Kevin: No, that was just where the studio was. We lived around Milwaukee, like the North Side.
You didn’t get into the music scene then?
Will: No, it was kind of cool because we knew about a lot of people; WebsterX, Lex Allen. We knew a lot about the Milwaukee scene. It was cool to make that transition to hanging out with these people, seeing these people at shows. The scene was really supportive. There are always waves of classes of people like “the class of… this time.” We got to be a part of a wave of a lot of people. There are so many dope artists in this city and being able to have a studio and work with a lot of those artists by word of mouth… it was really eye opening to us. We were a part of it, but also observing it. To be a part of it felt a little surreal in a way. Music can be very uniting.
4. How’s the Backline experience been for you?
Will: So far, so good. We’re looking to expand what we’ve built upon and put out new music early next year with some visuals and more vibes. More of the Immortal Girlfriend universe will be birthed into this plane of existence.
Kevin: There’s Backline Vision, their mental health program, which I’m taking a lot more from that than I thought I would, initially. We’re working toward being successful, whatever that means to us. What’s that really mean if you’re not happy when you get there? I really appreciate it.
Will: It’s necessary. As artists, it’s easy to be misunderstood. Going after your dreams isn’t easy, for anyone. Any kind of encouragement in that regard definitely helps. Overall well-being; mental, physical, spiritual… you gotta be up on that. Be in touch. Present and aware. We can’t all make music and art out of pain. It can’t all be pain. There has to be joy sometimes.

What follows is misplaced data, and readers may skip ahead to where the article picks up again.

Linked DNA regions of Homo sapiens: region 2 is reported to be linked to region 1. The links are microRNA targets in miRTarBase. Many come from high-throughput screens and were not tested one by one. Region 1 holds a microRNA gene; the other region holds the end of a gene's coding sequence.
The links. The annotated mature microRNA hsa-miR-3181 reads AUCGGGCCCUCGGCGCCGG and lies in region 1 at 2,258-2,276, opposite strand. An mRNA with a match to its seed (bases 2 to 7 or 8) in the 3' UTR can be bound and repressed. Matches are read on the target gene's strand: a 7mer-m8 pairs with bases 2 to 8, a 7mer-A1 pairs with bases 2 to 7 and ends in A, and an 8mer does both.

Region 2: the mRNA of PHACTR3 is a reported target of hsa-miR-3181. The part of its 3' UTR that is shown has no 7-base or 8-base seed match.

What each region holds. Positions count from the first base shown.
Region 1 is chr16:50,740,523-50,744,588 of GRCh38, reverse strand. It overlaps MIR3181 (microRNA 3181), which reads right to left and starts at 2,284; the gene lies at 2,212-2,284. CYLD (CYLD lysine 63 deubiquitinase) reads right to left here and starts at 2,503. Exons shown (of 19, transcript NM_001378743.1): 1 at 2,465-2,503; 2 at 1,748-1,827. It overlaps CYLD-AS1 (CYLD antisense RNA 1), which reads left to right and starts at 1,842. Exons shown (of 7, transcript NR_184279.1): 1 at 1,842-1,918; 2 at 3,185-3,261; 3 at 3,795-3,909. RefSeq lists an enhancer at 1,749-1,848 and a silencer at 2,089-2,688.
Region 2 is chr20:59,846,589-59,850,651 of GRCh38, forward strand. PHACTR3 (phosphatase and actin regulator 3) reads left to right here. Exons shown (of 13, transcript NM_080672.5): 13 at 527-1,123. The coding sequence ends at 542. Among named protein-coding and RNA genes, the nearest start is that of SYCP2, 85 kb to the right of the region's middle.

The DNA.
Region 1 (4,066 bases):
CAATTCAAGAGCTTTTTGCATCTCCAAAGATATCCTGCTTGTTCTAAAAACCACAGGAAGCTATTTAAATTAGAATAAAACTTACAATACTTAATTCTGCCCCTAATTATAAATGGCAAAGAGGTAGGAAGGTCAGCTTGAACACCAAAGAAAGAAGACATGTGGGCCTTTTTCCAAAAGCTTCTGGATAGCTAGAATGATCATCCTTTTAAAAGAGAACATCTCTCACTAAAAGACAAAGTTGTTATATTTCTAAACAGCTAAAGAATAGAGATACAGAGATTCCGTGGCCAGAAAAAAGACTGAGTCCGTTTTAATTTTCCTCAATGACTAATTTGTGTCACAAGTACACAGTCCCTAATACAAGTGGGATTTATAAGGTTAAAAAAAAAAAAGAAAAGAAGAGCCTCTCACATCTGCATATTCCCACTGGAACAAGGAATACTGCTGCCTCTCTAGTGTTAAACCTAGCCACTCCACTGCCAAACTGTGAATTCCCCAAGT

5. What keeps you making music?
Will: Ideas keep coming to me. Until they stop, I’m going to keep going with it. Beyond that, I think music has a uniting power, but it has a healing power too. I think that’s important, especially for the world as divided as people are or as sick as people are. Myself, included. Music can really elevate and lift the spirit. We need more of that in the world. We need more creators, more of that put back into the world. It’s still fun. It’s never not fun. If it ever stops being fun, maybe I’ll find something else.
Will, when you mentioned music being elevating in times of sickness, did you want to expand on that in your experience?
Will: For me, going through my cancer situation and still dealing with some of the stuff, currently, it can elevate you and take you out of your circumstance. It can either put you in a nostalgic mind frame, put you in the past, or put you in a heavenly state of being — depending on what you’re listening to. Soundwaves and frequencies… the more we look into the effect on the body and endorphins, it all has a major effect on people. There’s a reason why people still go to shows and still listen to music, even in the streaming age where you can listen to a song over and over. There’s an energy with it live and you’re getting something that might get lost in streaming.
It can even go beyond us sometimes. We’ll come up with a song and sometimes it feels we’re just channeling it.
Kevin: … like it already existed. We’re just bringing it earth bound.
Will: When people are feeling it, we’re like “Hey, we’re feeling it, too.” And it’s beyond us. That’s the special thing about music.